Bank of America beat analysts' expectations for the first three months of 2018 on Monday, posting record quarterly earnings on the back of improved revenues from its consumer banking and global wealth and investment management divisions.
The second largest bank in the States in terms of assets saw its net income reach $6.9bn during the quarter ending on 31 March, for a 30% increase year-on-year, helped by a 4% rise in revenues to reach $23.1bn.
Instrumental to its record results for the quarter were the recently-enacted tax reforms which saw the group's effective tax rate slashed to around 9%, alongside a 1% decline in its expenses for the 13th consecutive quarter of positive operating leverage, BoA said in a statement.
The lender's consumer banking wing improved revenues 9% to $9bn, while loans and deposits picked up 8% and 6%, respectively, leading to a pre-tax income of $3.6bn at the unit, for a 19% year-on-year improvement.
Over at BoA's global wealth and investment management businesses, revenue grew 6% to $4.9bn as total client balances increased by $140bn to $2.7trn on a record pre-tax margin of 29%.
Profits before at its Global Banking arm on the other hand slipped 2% to $2.723bn, although net interest income was higher.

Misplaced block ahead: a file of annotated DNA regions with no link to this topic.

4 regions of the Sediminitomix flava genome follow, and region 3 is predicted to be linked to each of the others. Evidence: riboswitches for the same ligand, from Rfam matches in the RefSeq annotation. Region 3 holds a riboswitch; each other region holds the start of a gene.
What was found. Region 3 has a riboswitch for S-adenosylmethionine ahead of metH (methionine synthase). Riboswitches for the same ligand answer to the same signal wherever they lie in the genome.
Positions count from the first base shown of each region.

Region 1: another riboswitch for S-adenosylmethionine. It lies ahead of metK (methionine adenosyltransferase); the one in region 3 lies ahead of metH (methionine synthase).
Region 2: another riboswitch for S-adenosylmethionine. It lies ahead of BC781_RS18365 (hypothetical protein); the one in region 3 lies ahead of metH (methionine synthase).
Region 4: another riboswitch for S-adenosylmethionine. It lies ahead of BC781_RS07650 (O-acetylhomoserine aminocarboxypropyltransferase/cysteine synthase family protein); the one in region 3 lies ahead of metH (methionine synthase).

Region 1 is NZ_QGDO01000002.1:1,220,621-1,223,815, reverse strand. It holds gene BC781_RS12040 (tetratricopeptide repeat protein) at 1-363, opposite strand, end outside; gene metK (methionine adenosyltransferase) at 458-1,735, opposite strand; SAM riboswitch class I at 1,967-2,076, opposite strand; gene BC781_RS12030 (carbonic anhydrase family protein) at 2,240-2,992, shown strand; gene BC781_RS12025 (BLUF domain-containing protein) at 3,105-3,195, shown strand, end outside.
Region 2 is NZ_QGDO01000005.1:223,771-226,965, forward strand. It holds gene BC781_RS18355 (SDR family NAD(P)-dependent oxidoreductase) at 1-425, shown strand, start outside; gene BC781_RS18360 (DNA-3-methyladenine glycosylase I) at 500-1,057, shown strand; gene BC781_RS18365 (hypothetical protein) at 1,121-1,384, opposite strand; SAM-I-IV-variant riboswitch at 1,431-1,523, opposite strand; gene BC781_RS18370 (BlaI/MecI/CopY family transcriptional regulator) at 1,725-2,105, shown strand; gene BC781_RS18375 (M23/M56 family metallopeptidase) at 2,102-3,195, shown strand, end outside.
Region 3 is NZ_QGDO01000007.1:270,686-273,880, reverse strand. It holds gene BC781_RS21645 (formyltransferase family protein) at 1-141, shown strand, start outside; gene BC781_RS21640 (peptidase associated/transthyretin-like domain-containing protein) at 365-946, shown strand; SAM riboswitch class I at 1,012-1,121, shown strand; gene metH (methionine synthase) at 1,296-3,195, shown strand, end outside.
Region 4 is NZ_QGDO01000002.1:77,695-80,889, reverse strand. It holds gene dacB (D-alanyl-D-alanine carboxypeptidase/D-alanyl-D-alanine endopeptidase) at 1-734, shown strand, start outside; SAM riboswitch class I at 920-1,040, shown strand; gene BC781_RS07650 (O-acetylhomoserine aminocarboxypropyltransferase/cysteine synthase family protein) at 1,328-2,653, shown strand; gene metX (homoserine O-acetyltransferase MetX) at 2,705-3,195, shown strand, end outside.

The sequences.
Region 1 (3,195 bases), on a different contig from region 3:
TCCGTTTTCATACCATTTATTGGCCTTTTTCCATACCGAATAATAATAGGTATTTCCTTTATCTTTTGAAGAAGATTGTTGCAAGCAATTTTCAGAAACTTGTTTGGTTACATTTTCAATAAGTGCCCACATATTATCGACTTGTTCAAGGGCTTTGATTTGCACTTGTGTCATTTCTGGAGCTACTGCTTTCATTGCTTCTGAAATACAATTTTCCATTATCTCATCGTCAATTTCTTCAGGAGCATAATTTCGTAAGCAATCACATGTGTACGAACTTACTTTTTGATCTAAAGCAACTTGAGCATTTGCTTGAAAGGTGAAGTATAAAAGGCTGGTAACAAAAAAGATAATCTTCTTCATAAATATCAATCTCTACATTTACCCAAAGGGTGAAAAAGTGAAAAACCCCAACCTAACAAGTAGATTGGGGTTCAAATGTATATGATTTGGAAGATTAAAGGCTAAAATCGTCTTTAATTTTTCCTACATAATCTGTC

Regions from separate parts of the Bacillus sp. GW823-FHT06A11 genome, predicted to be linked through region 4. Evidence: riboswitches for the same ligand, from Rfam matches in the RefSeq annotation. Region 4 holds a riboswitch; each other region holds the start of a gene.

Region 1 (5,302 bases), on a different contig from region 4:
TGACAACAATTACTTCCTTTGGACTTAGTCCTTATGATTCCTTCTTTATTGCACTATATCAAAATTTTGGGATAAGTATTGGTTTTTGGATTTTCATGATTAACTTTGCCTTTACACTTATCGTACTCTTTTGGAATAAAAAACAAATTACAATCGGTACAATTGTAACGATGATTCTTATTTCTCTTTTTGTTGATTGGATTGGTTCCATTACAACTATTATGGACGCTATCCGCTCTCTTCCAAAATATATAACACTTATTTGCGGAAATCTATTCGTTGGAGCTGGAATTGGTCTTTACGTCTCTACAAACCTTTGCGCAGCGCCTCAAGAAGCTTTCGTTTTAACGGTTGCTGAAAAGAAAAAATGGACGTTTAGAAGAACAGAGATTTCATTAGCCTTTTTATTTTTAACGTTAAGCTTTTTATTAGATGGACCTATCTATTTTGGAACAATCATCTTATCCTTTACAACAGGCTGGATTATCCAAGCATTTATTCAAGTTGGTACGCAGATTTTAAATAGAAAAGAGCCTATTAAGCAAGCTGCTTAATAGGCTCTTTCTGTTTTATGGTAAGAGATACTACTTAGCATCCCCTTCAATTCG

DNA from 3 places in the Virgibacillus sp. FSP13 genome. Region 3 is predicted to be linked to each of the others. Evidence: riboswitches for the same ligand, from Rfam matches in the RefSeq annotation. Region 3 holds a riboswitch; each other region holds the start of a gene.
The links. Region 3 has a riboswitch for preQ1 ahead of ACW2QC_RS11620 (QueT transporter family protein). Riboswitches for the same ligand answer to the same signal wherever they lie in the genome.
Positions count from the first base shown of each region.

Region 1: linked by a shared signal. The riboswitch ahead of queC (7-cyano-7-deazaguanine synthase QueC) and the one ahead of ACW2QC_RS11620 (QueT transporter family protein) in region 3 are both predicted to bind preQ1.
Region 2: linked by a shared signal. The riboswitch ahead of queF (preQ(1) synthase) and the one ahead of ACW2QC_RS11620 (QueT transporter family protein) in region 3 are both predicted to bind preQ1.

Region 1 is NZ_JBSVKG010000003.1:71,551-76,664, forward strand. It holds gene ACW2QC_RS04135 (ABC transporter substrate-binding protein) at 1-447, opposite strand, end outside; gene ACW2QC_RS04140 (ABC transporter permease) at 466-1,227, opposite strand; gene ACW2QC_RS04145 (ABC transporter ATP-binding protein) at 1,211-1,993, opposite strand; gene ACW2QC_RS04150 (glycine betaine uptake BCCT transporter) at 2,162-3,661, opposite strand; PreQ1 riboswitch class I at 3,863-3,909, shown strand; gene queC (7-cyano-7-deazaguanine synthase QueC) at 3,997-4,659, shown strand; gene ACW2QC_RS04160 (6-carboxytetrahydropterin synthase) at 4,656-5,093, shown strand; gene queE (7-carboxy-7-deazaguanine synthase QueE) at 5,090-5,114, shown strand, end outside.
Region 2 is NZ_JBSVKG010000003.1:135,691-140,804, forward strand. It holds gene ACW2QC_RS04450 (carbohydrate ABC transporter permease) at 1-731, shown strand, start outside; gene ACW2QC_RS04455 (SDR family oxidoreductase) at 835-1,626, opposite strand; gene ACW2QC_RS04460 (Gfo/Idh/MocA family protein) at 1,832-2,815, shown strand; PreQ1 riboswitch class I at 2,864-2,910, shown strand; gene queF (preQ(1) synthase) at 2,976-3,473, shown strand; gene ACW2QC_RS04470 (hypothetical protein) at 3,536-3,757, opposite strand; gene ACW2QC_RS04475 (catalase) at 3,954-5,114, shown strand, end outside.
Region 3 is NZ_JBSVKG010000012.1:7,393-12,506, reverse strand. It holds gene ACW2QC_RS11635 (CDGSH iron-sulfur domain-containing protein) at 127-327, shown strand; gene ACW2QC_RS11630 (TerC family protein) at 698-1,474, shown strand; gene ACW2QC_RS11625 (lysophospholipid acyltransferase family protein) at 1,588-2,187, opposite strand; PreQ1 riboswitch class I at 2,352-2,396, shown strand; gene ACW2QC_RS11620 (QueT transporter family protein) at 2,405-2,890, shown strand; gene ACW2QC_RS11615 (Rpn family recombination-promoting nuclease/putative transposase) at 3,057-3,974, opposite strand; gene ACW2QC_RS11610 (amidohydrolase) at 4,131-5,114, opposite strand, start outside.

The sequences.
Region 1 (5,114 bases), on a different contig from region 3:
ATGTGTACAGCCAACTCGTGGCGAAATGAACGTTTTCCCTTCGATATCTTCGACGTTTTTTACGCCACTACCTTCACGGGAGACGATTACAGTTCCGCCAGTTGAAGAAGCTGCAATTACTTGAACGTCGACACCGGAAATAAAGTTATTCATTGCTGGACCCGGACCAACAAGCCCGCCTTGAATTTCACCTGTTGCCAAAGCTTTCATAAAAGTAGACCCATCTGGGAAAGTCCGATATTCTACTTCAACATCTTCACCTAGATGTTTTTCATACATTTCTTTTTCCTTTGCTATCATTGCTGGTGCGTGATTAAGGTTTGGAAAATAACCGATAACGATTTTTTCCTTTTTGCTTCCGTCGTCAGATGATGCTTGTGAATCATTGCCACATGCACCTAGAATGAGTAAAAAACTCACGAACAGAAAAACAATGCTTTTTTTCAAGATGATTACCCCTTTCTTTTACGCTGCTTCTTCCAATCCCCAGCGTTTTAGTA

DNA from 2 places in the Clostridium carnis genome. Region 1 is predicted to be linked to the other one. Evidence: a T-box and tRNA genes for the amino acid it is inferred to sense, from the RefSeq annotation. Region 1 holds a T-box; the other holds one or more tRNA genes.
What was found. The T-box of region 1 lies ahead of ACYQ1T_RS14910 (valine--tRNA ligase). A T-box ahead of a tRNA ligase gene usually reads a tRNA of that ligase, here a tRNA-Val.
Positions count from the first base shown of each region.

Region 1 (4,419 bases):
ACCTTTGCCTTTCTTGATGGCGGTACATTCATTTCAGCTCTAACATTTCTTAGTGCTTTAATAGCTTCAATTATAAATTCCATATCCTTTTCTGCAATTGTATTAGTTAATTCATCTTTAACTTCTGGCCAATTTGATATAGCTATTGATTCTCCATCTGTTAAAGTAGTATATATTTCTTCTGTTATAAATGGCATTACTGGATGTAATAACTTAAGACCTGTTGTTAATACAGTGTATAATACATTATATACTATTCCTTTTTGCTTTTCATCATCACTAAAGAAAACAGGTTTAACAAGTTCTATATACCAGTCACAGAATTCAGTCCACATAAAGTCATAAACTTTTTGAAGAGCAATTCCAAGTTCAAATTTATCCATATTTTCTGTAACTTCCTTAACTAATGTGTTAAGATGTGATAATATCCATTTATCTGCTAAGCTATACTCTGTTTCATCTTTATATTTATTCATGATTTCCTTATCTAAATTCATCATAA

Pre-tax income at the Global Markets division meanwhile was little changed at approximately $2.0bn.
At the group level, diluted earnings per share shot up 38% to $0.62.
Bank of America chief executive, Brian Moynihan, said, “Our responsible growth model continues to deliver consistent results.”
“Strong client activity, coupled with a growing global economy and solid US consumer activity, led to record quarterly earnings. We grew loans in our business segments by $45bn and increased deposits by $41bn. We continue to invest in new capabilities in our mobile banking app, the expansion and renovation of our financial centres, and the hiring of additional client relationship professionals. We believe these investments, and our focus on operational excellence, will drive sustainable growth over time,” Moynihan concluded.
As of 1750 BST, shares had declined 0.37% to $29.69.